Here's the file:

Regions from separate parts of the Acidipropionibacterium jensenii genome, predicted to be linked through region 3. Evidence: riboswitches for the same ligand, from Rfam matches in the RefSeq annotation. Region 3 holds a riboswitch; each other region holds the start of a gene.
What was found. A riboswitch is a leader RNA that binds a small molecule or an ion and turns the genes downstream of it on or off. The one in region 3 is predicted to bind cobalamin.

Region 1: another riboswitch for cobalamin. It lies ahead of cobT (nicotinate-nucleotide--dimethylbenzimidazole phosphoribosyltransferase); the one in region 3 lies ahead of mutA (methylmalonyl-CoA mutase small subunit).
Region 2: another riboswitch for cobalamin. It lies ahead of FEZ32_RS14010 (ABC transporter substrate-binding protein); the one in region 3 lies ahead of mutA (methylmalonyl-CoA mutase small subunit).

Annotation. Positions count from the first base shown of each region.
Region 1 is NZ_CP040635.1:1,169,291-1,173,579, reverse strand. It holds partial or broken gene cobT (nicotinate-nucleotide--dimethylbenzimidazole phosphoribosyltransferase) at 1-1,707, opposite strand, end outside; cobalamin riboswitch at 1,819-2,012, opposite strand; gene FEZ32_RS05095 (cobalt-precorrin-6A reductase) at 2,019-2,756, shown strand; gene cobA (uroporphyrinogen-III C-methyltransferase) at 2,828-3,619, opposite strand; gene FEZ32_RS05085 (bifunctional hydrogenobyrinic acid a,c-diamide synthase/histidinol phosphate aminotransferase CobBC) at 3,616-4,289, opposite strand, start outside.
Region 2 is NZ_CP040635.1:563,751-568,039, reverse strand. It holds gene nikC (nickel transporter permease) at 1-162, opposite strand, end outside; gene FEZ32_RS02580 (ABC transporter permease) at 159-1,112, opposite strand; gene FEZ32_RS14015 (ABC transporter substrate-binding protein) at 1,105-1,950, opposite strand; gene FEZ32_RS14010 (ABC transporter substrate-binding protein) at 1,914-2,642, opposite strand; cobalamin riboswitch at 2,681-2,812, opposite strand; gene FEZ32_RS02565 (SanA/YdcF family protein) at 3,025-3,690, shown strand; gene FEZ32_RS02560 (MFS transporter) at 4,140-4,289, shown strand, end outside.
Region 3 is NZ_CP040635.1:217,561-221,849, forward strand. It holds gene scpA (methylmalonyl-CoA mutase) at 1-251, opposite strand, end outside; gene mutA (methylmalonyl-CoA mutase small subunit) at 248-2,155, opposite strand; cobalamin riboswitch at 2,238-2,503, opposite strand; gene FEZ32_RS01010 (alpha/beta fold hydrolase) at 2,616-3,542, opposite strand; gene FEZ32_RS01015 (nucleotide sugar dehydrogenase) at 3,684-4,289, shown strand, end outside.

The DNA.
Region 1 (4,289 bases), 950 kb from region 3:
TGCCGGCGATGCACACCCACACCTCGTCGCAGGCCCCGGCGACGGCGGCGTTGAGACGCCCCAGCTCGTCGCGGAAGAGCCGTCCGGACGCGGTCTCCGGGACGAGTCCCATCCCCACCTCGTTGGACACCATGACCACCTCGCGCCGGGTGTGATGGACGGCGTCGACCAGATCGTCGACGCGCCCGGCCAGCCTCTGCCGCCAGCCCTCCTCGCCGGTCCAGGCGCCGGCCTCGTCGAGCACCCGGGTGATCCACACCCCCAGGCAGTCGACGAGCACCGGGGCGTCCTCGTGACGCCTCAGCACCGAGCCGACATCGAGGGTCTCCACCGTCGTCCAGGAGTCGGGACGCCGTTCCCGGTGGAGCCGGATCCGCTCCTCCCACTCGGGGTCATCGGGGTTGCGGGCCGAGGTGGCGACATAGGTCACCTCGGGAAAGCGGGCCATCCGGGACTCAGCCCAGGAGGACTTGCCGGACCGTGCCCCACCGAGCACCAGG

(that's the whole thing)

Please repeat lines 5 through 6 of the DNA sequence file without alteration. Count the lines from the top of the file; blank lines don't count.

Annotation. Positions count from the first base shown of each region.
Region 1 is NZ_CP040635.1:1,169,291-1,173,579, reverse strand. It holds partial or broken gene cobT (nicotinate-nucleotide--dimethylbenzimidazole phosphoribosyltransferase) at 1-1,707, opposite strand, end outside; cobalamin riboswitch at 1,819-2,012, opposite strand; gene FEZ32_RS05095 (cobalt-precorrin-6A reductase) at 2,019-2,756, shown strand; gene cobA (uroporphyrinogen-III C-methyltransferase) at 2,828-3,619, opposite strand; gene FEZ32_RS05085 (bifunctional hydrogenobyrinic acid a,c-diamide synthase/histidinol phosphate aminotransferase CobBC) at 3,616-4,289, opposite strand, start outside.